The first debate suggests that Dr. Perthes took the first X-ray of a patient with this newly discovered hip condition. The second row of debaters could not place Dr. Perthes as the “Father of the Disease” firstly because, in 1909, Henning Waldenström (1877-1972) described the disease, but associated it with tuberculosis and secondly, because around that period of Dr. Perthes X-ray diagnostics, Dr. Jacques Calvé (1875-1954), a French Orthopedic Surgeon, and Dr. Arthur Legg (1874-1939), an American Orthopedic surgeon, also published findings of the disease.

While these doctors officially identified the condition that ultimately came to bear all three names, the disease was first described by an Austrian doctor named Karel Maydl in 1897.

But because of additional research and publications by other Orthopedics, particularly Dr. Perthes, the disease became medically known as the Legg-Calvé-Perthes Disease

It is about a century in history to the discovery of the disease, and efforts in research and treatment of this idiopathic avascular necrosis of the capital femoral epiphysis of the femoral head is still an ongoing global one, as reflected in its international nature of the official name: Legg-Calvé-Perthes disease.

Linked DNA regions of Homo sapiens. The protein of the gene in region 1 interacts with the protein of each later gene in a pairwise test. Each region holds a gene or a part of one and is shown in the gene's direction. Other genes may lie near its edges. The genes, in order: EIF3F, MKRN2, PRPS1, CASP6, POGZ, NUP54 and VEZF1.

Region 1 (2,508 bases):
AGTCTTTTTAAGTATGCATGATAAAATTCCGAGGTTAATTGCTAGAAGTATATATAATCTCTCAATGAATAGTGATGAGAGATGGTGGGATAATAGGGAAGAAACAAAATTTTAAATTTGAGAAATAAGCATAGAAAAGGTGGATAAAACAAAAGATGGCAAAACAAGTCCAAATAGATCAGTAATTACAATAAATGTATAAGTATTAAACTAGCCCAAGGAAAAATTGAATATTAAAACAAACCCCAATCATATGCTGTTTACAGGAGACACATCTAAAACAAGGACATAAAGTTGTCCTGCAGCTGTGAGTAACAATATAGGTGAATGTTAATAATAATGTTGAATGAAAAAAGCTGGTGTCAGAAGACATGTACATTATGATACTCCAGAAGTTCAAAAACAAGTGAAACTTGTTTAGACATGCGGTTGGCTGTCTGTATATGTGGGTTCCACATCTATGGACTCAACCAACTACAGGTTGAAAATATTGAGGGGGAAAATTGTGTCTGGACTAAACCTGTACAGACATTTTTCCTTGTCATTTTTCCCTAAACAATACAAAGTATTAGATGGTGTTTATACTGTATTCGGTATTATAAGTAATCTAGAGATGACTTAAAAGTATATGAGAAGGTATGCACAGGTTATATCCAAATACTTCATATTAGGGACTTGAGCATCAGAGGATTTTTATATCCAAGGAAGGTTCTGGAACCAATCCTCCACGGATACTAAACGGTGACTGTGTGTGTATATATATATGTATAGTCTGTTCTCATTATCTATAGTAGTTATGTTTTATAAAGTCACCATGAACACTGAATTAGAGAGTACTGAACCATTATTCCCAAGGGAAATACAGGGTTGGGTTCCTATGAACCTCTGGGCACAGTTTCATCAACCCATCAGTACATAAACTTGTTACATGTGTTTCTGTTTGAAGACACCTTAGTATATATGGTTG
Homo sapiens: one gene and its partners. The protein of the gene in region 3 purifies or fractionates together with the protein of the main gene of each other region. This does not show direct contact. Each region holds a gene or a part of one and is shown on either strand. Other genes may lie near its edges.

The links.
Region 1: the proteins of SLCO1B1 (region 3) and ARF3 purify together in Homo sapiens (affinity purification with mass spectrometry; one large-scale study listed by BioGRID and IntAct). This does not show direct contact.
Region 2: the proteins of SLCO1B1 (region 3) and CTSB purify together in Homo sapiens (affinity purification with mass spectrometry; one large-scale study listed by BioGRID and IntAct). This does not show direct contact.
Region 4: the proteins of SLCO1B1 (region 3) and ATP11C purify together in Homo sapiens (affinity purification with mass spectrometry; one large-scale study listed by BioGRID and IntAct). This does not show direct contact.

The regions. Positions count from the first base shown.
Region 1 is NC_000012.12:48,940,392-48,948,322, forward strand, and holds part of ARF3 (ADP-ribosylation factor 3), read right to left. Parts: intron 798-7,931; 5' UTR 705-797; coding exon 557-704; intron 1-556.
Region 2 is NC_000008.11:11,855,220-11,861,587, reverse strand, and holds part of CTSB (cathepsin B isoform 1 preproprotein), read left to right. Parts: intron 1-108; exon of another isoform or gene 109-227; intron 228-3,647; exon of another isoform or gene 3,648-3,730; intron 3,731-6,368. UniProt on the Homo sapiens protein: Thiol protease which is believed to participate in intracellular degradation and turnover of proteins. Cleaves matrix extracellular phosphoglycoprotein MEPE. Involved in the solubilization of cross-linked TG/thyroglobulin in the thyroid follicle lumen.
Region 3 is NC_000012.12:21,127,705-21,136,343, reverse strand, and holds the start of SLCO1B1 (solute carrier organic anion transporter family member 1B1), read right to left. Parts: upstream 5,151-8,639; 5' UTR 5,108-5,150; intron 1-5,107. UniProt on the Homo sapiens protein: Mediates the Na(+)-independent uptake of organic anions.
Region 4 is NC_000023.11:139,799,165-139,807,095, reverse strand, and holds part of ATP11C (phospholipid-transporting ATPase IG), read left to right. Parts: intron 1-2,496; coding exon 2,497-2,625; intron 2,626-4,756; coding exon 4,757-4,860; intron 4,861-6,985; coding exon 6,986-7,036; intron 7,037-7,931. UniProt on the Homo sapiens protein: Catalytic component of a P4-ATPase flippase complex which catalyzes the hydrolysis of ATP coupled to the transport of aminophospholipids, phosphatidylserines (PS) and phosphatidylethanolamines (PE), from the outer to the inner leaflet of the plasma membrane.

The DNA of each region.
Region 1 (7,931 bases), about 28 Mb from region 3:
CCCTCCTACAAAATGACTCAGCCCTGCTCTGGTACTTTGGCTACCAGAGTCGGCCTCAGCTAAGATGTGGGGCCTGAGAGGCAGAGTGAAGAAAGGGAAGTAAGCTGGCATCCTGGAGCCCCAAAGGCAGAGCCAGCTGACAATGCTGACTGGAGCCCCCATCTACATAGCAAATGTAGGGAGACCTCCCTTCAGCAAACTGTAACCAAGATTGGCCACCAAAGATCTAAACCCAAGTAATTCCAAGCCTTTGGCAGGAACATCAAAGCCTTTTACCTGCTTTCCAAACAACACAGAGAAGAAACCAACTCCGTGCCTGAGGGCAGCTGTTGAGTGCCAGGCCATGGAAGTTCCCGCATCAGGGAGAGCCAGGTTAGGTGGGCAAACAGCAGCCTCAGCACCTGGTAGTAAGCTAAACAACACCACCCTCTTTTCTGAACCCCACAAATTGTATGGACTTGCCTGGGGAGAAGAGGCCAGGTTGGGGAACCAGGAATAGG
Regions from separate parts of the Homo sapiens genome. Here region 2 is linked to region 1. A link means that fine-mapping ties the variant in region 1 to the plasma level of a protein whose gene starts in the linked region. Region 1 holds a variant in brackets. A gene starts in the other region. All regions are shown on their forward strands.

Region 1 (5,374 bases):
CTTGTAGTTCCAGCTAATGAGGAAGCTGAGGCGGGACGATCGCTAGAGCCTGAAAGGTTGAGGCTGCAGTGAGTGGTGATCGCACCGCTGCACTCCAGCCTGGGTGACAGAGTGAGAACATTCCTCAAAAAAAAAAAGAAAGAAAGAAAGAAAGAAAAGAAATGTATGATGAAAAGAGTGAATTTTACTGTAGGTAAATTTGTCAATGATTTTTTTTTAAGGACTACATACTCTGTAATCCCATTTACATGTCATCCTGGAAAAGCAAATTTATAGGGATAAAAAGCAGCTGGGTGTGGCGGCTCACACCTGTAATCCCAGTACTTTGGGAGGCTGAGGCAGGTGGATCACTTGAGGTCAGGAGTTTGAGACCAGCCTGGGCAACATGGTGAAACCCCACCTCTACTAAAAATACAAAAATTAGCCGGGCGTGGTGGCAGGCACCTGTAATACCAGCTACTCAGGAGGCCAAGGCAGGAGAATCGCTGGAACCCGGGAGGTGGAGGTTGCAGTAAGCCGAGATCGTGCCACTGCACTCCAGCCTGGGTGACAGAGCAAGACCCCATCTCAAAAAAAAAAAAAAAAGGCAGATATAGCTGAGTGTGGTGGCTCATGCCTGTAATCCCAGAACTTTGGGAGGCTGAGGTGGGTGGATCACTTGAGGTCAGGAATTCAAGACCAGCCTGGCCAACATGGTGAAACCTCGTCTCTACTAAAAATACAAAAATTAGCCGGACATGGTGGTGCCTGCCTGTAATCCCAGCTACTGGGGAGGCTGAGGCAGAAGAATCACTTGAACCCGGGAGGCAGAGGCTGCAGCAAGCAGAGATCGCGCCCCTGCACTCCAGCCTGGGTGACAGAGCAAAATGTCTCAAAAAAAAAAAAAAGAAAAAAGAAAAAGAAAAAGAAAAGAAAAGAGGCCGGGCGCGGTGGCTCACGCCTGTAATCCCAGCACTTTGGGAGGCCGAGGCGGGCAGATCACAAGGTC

It took the effort of four genius-doctors from Germany, America, France, and Austria to first raise awareness about this disease. 

Risk factor of Legg-Calvé-Perthes Disease

The risk factors for Perthes disease may include:

  • Age. Perthes disease can affect children of any age, but it has been recorded most commonly to begin between ages 4 and 10.
  • Sex. Perthes disease is four times more common in males than females.
  • Race. White northern Europeans appear to be affected more frequently than all other races, though a lack of reliable epidemiology may exist in the Southern Hemisphere (Asians, Eskimos, and Caucasians).
  • Genetic Mutations. For an insignificant number of persons, Perthes disease appears to be associated with mutations in certain genes, although more study is needed.


Perthes disease is one of the common hip disorders in young children, occurring in an estimated figure of about 5.5 of 100,000 children per year, with both hips affected in about 15% of the population.